Britain gets first male grand slam tennis champion since 1936

Britain's Andy Murray on the way to becoming the country's first male tennis grand slam winner since 1936.

Andy Murray ended Britain’s 76-year wait for a male Grand Slam singles champion with an epic victory over Novak Djokovic in the US Open final. The Scot finally emulated Fred Perry’s 1936 achievement, winning 7-6 (12-10) 7-5 2-6 3-6 6-2 in four hours 54 minutes on Arthur Ashe Stadium.

Murray – the new world number three – ended Djokovic’s title defence and 27-match hard court winning run at majors. ┬áIt caps a fine year for the 25-year-old, who also won a gold medal at the recently concluded London 2012 Olympic Games.

But this result will arguably have a greater impact on his career and the future of tennis in the United Kingdom. Murray lost his first four Grand Slam finals – an Open era record he shares with Coach Ivan Lendl – but like the Czech he has triumphed at the fifth time of asking.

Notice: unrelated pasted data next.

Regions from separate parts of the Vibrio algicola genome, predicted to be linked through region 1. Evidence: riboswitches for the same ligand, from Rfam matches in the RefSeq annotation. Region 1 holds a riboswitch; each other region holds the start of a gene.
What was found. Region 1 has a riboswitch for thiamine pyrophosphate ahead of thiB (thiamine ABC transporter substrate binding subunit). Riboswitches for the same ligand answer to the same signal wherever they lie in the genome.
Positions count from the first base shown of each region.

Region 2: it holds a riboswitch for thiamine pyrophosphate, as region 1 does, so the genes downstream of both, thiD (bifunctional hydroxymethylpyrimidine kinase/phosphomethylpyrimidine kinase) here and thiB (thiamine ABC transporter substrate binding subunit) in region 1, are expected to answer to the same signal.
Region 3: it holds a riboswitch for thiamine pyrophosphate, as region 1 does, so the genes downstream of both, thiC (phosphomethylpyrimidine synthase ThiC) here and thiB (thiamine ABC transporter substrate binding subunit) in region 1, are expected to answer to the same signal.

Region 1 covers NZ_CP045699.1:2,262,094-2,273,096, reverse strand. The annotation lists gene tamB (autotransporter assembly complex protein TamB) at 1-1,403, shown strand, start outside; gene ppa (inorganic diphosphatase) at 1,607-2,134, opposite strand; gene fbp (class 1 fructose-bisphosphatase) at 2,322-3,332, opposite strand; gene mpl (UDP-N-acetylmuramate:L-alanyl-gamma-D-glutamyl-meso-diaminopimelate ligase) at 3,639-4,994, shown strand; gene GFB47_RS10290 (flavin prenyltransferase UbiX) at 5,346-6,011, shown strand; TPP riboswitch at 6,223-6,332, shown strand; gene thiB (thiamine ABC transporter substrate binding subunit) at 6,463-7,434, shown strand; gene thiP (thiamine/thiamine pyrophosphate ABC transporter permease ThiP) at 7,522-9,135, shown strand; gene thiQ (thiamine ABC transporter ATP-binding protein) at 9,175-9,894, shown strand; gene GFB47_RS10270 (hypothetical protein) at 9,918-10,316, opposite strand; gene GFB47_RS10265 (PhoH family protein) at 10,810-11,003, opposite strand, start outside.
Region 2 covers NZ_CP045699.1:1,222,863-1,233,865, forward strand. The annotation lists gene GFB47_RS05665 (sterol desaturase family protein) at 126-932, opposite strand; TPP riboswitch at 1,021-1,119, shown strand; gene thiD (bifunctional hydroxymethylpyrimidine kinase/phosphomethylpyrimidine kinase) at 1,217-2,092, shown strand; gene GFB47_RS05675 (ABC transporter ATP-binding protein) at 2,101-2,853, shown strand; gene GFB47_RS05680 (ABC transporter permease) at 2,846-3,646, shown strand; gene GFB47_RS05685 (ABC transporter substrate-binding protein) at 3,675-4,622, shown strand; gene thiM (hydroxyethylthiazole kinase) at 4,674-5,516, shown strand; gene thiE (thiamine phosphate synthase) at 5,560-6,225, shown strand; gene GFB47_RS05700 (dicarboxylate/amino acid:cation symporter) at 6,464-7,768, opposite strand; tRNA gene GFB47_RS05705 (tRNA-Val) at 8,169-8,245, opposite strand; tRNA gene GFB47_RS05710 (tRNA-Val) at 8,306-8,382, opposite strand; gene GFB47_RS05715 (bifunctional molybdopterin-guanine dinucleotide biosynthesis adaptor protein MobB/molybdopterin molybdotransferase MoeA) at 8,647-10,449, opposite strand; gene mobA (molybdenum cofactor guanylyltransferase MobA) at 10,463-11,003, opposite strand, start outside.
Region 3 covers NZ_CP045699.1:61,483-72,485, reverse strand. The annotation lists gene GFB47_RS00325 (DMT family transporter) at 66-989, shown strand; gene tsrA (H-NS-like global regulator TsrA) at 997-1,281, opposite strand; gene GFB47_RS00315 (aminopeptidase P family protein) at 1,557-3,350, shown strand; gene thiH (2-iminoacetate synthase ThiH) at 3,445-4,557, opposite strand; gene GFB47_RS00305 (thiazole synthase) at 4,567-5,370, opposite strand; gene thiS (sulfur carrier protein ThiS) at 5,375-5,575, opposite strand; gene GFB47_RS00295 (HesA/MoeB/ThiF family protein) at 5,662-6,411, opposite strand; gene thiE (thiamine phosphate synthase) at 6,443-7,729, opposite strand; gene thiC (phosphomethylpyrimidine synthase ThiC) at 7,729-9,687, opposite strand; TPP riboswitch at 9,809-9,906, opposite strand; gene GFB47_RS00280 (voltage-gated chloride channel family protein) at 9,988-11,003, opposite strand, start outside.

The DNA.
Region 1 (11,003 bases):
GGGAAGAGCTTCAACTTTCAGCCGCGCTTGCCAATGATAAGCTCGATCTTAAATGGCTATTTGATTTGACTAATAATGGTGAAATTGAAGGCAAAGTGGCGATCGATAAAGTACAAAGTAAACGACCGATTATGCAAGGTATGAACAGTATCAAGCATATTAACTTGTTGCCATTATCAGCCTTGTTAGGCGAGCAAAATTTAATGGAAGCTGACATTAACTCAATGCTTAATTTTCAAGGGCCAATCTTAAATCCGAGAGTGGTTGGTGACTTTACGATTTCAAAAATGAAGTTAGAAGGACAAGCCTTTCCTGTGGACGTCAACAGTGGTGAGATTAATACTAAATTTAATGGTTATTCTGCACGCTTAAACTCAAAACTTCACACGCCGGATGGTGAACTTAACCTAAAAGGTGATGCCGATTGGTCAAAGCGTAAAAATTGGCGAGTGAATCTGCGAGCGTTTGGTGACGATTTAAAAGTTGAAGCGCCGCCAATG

While it is a dream of his to win Wimbledon, the British number one has long been tipped to make his breakthrough at Flushing Meadows. He was the boys’ singles champion there in 2004, hard courts are his favourite surface and he enjoys the atmosphere in New York. Murray is unlikely to ever forget the atmosphere inside the world’s biggest tennis arena as he celebrated his success. A swirling wind made conditions troublesome for both players, but it was Murray who coped better in the first two sets.

After early breaks were exchanged, Murray struck again before moving 4-2 ahead following a game that included a 54-shot rally. Djokovic rallied to force a tie-break, yet his opponent showed greater belief and converted a sixth set point with 87 minutes on the clock. Murray roared with delight and carried his momentum into the second set, breaking an out-of-sorts Djokovic twice for a 4-0 lead.

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